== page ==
(d) the manner in which the patient safety incident came to the notice of the health services provider;
(e) where, in the opinion of the health services provider, physical or psychological consequences of the patient safety incident which, at the time the open disclosure meeting is held, are present or have developed, information in respect of those consequences;
(f) where the health services provider has reasonable grounds for believing that, in addition to the consequences referred to in paragraph (e), further physical or psychological consequences of the patient safety incident are likely to present or develop, information in respect of—
(i) the physical or psychological consequences which, at the time the open disclosure meeting is held, have not presented, or developed, but which, notwithstanding such absence, the health services provider reasonably believes are likely to present or develop at any time after the open disclosure meeting, and
(ii) the physical or psychological consequences which, at the time of the open disclosure meeting, have not presented, or developed, and which the health services provider reasonably believes are less likely or unlikely to present or develop at any time after the holding of the open disclosure meeting;
(g) where the health services provider has reasonable grounds for believing that no physical or psychological consequences are likely to present or develop from the patient safety incident, a statement to that effect;
(h) where, at the time of the open disclosure meeting—
(i) any physical or psychological consequences arising from the patient safety incident have presented, or developed, and
(ii) the patient is under the clinical care of the health services provider concerned,
the health services provider shall provide the patient with information in respect of the treatment, and relevant clinical care, the provider is providing to the patient to address those consequences;
(i) having regard to the consideration, by the health services provider, of the patient safety incident—
(i) the actions the health services provider has taken, or proposes to take, and
(ii) procedures or processes to be implemented,
in order to, in so far as it is reasonably open to it to do so, address the knowledge the provider has obtained from its consideration of the patient safety incident and the circumstances giving rise to that incident.
(4) Where, pursuant to paragraph (c) of section 15(1), the health services provider has determined that an apology is to be made to the patient or the relevant person (or both of them), the health services provider concerned may, at the open disclosure meeting, make the apology to the patient or the relevant person (or both of them) in respect of that patient safety incident.
(5) The statement in writing referred to in subsection (2)(c) that is to be given to the patient or the relevant person (or both of them) in accordance with that subsection shall—
(a) be in the prescribed form,
(b) set out the information, specified in subsection (3), provided to the patient or the relevant person (or both of them) in accordance with subsection (2),
(c) contain an apology referred to in subsection (4) where such apology was made,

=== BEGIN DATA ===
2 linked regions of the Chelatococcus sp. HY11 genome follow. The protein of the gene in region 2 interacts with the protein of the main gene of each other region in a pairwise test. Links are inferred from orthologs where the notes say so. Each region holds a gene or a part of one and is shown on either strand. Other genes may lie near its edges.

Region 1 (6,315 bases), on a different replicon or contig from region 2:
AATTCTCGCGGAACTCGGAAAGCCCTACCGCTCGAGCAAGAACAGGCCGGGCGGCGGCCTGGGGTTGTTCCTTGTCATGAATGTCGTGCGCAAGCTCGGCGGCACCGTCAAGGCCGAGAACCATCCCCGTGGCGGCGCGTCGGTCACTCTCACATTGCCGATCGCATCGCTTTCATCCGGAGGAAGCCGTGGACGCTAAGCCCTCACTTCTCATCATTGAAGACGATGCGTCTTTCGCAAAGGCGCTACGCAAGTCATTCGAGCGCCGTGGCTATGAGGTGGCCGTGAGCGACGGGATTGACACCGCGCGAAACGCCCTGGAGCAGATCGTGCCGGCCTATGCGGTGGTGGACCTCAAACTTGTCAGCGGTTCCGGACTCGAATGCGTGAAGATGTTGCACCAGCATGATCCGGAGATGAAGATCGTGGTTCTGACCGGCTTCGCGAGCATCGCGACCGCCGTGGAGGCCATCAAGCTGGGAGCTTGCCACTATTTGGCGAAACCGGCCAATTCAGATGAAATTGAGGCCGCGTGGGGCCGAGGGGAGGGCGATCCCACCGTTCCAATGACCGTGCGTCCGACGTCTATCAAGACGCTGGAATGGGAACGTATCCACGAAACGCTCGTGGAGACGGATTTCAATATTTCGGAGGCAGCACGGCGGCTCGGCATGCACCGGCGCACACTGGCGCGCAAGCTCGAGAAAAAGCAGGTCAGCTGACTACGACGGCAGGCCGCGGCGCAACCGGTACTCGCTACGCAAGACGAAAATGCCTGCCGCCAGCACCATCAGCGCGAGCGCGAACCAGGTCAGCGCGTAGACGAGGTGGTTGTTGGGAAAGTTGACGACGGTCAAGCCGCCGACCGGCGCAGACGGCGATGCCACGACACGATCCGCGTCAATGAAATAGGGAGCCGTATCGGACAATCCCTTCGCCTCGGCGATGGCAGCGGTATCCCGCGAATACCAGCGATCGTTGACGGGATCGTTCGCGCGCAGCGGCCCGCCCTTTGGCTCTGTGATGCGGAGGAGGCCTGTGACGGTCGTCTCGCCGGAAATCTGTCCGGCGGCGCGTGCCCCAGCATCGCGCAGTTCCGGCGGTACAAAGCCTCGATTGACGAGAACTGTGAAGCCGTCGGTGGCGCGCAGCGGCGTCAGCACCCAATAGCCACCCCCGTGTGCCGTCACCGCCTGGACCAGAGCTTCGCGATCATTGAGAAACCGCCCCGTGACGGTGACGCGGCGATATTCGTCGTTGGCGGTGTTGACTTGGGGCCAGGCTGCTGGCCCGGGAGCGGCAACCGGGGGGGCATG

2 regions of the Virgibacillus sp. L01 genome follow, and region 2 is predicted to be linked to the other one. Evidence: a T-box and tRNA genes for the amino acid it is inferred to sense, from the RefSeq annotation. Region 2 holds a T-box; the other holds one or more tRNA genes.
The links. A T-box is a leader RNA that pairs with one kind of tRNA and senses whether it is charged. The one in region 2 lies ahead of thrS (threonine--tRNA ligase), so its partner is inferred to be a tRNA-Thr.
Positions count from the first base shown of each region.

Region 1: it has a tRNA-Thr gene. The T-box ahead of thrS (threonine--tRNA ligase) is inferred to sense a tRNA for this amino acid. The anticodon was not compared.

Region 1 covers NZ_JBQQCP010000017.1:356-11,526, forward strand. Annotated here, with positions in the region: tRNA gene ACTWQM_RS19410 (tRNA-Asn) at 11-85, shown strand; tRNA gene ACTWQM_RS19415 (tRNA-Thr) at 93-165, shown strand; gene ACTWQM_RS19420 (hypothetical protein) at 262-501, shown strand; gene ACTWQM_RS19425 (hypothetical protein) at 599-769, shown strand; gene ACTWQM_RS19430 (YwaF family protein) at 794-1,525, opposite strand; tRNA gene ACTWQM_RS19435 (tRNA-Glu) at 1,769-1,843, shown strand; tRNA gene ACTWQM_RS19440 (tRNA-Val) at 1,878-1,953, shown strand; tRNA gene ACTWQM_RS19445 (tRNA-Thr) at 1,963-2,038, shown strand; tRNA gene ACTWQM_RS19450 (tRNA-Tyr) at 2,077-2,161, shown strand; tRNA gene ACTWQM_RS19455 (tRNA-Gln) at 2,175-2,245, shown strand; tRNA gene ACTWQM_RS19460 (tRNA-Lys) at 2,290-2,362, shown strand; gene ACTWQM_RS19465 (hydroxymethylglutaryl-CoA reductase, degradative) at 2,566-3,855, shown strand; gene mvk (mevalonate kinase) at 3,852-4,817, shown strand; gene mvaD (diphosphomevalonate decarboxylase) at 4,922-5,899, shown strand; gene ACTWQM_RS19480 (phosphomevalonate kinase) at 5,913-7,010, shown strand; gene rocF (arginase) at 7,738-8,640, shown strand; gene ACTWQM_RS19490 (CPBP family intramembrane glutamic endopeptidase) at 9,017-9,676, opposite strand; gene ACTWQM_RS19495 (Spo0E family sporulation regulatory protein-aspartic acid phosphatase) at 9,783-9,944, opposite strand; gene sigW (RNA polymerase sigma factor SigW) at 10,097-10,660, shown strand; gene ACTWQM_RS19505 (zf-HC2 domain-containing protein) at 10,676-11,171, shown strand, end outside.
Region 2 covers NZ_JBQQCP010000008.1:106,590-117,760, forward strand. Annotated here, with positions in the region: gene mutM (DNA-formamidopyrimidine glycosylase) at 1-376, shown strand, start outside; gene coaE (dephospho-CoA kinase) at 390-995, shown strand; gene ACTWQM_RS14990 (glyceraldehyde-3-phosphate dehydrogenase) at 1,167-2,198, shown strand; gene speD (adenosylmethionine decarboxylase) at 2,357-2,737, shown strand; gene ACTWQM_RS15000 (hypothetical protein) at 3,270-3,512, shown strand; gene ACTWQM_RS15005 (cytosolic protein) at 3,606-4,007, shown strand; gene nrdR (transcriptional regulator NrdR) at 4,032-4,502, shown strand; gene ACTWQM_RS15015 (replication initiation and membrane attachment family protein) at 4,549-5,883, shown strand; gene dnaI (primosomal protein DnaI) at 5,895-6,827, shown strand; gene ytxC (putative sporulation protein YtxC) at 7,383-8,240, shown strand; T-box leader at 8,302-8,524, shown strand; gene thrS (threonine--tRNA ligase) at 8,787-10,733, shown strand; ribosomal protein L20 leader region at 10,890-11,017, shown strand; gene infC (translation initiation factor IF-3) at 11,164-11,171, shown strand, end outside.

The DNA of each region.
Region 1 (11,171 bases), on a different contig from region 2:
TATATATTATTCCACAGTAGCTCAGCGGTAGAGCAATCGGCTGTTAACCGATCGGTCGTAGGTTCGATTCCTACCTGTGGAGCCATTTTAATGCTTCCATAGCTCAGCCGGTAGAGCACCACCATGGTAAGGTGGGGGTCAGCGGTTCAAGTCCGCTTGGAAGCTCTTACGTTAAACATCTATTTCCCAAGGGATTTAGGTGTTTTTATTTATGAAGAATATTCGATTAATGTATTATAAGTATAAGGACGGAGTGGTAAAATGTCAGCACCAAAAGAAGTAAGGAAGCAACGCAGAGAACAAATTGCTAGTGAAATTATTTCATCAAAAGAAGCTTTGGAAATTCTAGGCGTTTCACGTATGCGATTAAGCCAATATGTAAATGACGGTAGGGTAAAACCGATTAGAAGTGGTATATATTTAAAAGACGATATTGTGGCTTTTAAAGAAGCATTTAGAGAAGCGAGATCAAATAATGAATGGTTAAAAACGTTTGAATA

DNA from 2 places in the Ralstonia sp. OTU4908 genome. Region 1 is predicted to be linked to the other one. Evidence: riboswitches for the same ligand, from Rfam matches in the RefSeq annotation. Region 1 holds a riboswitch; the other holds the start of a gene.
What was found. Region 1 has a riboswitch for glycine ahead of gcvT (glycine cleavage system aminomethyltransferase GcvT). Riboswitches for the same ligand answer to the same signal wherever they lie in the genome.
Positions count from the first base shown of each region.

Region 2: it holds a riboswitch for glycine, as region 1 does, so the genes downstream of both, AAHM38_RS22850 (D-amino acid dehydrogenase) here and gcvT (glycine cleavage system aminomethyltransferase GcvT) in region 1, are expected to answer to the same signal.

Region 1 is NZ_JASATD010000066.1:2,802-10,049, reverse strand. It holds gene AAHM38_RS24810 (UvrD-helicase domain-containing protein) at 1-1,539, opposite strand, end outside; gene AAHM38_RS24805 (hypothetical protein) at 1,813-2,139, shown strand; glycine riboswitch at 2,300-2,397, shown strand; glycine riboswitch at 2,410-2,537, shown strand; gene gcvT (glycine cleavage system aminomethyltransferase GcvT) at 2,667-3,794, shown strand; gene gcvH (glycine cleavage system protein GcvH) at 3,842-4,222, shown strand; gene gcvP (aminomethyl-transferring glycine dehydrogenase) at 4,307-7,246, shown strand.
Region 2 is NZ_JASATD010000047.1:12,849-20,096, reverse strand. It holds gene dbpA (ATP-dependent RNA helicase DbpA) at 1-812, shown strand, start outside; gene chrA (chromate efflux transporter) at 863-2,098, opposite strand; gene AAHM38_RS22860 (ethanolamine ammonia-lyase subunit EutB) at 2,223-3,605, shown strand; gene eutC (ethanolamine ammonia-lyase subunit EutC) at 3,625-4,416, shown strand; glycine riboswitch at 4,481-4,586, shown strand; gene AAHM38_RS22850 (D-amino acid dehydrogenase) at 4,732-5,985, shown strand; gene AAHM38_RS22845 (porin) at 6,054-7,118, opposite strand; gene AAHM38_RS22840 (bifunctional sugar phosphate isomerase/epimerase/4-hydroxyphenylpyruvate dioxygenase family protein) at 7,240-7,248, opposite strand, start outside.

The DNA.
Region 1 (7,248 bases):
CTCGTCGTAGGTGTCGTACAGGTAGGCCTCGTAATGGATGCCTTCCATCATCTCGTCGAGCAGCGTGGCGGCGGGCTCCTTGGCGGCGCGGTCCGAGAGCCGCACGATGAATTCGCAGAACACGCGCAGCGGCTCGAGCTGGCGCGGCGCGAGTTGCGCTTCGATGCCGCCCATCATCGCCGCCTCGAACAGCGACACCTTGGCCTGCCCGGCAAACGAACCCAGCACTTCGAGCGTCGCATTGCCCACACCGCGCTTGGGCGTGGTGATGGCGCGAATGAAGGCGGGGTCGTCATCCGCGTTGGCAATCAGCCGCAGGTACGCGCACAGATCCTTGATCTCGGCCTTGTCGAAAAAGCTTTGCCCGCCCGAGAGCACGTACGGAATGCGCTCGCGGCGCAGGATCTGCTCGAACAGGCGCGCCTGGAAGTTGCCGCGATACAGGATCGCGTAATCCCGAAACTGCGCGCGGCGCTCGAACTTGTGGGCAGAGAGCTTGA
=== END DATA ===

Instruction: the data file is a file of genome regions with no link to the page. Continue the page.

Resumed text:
(d) specify the day on which the open disclosure of the patient safety incident was made, and
(e) be signed in accordance with subsection (6).
(6) The statement in writing referred to in subsection (5), shall be signed by—
(a) the principal health practitioner, or
(b) the health practitioner referred to in section 13(2),
who made the open disclosure of the patient safety incident on behalf of the health services provider.
(7) The health services provider shall keep, in the records referred to in section 21, the statement referred to in subsection (5).”.

This group of amendments deals with the open disclosure meeting itself and the subsequent engagement between the health services provider and the patient concerning the patient safety incident that was the subject of the open disclosure in terms of the provision of further information or clarification of information already provided.

Amendment No. 12 inserts section 16 into the Bill, which provides for the open disclosure meeting itself, specifying what information must be provided at the open disclosure meeting as well as the manner in which that information and, where appropriate, an apology is to be made and specifying that a statement in writing containing the information provided must be given to the patient or relevant person.

Amendment No. 14 provides for a situation where further information may become available after the open disclosure meeting. The amendment inserts section 18 into the Bill, which provides for the provision of any new information, given pro-actively by the health services provider to the patient and or relevant person.

Amendment No. 15 takes into account a situation which is likely to arise where a patient may have questions following an open disclosure meeting. The amendment inserts section 19 into the Bill, which provides for how requests for clarification of information already provided by the health services provider are to be addressed.

The protections inserted under amendment No. 6 also apply to clarification of information and further information provided under the sections inserted by amendments Nos. 14 and 15.

Amendment agreed to.
Government amendment No. 13:
In page 14, after line 15, to insert the following: